The following clinically significant adverse reactions are described elsewhere in the labeling:

  • Clostridioides difficile-Associated Diarrhea (CDAD) [see WARNINGS AND PRECAUTIONS]
  • Use with Polyurethane Condoms [see WARNINGS AND PRECAUTIONS]
  • Vaginal Candida Infections [see WARNINGS AND PRECAUTIONS]

Clinical Trials Experience

Because clinical trials are conducted under widely varying conditions, adverse reaction rates observed in the clinical trials of a drug cannot be directly compared to rates in the clinical trials of another drug and may not reflect the rates observed in practice.

In the placebo-controlled trial (Trial 1), 202 patients with bacterial vaginosis were treated with a single dose of XACIATO, and 103 patients were treated with a single dose of placebo gel. The median age of the patients in the trial was 35 years (range 15-59 years). The population was 56% Black or African American and 41% White. Persons of Hispanic or Latino ethnicity made up 25% of the population. A history of prior bacterial vaginosis was noted in 89% of the population.

Most Common Adverse Reactions

Adverse reactions were reported by 76/202 (38%) of patients who received XACIATO and 28/103 (27%) of patients who received placebo in Trial 1. Table 1 displays the most common adverse reactions (occurring in >2% of patients and at a higher rate in the XACIATO group than in the placebo group) in Trial 1.

Table 1: Adverse Reactions Occurring in >2% of Patients Receiving XACIATO in Trial 1

Adverse Reaction XACIATO

N=202 n (%)

N=103 n (%)
Vulvovaginal candidiasis 35 (17) 4 (4)
Vulvovaginal discomfort* 13 (6) 5 (5)
*Vulvovaginal discomfort includes the terms vulvovaginal pruritus, vulvovaginal burning sensation, vulvovaginal erythema, vulvovaginal dryness, and vulvovaginal discomfort.

Other Clindamycin Formulations

XACIATO affords low peak serum levels and systemic exposure of clindamycin compared to an oral or intravenous dose of clindamycin [see CLINICAL PHARMACOLOGY]. Data from well-controlled trials directly comparing clindamycin administered orally to clindamycin administered vaginally are not available.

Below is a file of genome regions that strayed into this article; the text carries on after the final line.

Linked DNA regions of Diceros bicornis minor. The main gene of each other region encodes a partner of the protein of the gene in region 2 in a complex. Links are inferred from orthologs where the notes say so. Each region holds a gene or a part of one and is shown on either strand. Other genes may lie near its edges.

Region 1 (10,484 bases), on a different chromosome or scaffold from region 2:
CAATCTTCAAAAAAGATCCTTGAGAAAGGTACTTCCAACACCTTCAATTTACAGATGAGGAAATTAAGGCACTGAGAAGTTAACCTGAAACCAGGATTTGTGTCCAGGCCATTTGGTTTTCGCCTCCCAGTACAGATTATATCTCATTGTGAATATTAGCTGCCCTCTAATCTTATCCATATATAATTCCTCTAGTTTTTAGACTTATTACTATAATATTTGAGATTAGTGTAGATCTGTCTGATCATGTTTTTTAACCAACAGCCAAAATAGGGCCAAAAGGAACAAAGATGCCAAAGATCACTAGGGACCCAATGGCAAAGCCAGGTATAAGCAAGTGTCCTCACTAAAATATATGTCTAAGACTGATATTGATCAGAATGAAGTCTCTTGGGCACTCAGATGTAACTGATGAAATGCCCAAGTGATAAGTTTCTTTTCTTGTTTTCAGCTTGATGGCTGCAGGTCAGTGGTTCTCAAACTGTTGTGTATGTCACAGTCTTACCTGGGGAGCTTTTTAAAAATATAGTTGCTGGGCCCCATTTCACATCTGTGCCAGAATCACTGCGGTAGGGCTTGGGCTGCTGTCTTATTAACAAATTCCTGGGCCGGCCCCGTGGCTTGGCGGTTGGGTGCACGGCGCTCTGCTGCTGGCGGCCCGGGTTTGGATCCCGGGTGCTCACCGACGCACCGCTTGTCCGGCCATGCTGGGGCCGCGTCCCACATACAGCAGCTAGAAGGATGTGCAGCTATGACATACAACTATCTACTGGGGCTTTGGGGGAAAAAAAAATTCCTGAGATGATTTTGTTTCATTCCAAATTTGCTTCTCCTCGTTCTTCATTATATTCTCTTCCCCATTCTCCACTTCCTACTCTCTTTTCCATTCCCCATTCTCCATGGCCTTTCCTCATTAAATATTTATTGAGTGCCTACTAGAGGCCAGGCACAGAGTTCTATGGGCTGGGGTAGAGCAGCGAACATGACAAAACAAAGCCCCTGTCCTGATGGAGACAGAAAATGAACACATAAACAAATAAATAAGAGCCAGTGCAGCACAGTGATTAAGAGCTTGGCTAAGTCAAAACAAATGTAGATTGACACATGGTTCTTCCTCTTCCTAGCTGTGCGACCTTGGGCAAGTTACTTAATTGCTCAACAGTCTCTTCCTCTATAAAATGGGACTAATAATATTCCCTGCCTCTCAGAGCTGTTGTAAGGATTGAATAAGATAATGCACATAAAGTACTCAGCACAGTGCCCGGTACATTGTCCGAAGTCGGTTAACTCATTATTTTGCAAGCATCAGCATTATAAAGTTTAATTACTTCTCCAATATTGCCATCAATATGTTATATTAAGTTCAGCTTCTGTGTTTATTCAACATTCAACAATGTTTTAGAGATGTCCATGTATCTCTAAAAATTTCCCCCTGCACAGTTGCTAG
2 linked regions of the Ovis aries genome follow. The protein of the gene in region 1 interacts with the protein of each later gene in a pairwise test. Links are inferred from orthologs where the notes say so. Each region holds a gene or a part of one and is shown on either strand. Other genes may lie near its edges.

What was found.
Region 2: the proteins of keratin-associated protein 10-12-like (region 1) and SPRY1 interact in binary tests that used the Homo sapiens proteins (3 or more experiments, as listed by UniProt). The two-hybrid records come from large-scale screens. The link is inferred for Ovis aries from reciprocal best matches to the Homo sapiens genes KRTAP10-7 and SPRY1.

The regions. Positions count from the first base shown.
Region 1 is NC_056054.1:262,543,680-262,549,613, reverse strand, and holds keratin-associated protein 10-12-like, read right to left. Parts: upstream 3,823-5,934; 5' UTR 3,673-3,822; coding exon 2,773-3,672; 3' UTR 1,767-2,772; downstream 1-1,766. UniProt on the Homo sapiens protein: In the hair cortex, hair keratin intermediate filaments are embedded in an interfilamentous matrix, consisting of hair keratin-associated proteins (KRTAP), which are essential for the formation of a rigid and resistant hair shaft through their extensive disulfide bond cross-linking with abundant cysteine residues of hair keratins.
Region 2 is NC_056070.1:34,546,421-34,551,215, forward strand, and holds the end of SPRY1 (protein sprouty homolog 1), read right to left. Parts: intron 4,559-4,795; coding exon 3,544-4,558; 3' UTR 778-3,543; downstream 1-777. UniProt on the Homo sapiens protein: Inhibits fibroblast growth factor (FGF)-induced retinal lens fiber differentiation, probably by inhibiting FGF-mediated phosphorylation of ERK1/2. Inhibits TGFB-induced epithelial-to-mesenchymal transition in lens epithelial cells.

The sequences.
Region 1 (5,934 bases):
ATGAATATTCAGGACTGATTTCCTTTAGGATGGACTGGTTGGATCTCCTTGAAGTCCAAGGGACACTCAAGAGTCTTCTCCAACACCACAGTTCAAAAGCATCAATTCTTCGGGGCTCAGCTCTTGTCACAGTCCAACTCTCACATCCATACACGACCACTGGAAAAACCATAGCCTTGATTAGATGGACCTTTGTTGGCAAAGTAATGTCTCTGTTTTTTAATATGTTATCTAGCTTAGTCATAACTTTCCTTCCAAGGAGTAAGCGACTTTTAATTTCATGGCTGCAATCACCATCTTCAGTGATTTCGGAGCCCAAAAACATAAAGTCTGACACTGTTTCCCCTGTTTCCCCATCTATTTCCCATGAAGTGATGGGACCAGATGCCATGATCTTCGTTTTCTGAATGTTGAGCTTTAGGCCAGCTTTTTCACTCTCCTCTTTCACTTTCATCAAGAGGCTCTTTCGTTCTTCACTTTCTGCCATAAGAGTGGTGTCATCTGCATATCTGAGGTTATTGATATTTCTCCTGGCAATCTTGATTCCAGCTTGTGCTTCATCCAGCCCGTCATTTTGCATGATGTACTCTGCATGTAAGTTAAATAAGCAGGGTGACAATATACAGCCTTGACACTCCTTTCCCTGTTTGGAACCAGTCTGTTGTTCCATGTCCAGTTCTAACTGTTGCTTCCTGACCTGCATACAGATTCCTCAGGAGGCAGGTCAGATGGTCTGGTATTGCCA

The following additional adverse reactions and altered laboratory tests have been reported with the oral or parenteral use of clindamycin:

Gastrointestinal: Abdominal pain, esophagitis, nausea, Clostridioides difficile-associated diarrhea [see WARNINGS AND PRECAUTIONS].

Hematopoietic: Transient neutropenia (leukopenia), eosinophilia, agranulocytosis, and thrombocytopenia have been reported. No direct etiologic relationship to concurrent clindamycin therapy could be made in any of these reports.

Hypersensitivity Reactions: Maculopapular rash, vesiculobullous rash, and urticaria have been observed during drug therapy. Generalized mild to moderate morbilliform-like skin rashes are the most frequently reported of all adverse reactions. Cases of erythema multiforme, some resembling Stevens-Johnson syndrome, have been associated with clindamycin. A few cases of anaphylactoid reactions have been reported.

Liver: Jaundice and abnormalities in liver function tests have been observed during clindamycin therapy.

Musculoskeletal: Cases of polyarthritis have been reported.

Renal: Acute kidney injury.


Neuromuscular Blocking Agents

Systemic clindamycin has neuromuscular blocking properties that may enhance the action of other neuromuscular blocking agents. Therefore, it should be used with caution in patients receiving such agents.

Read the entire FDA prescribing information for Xaciato (Clindamycin Phosphate Vaginal Gel)

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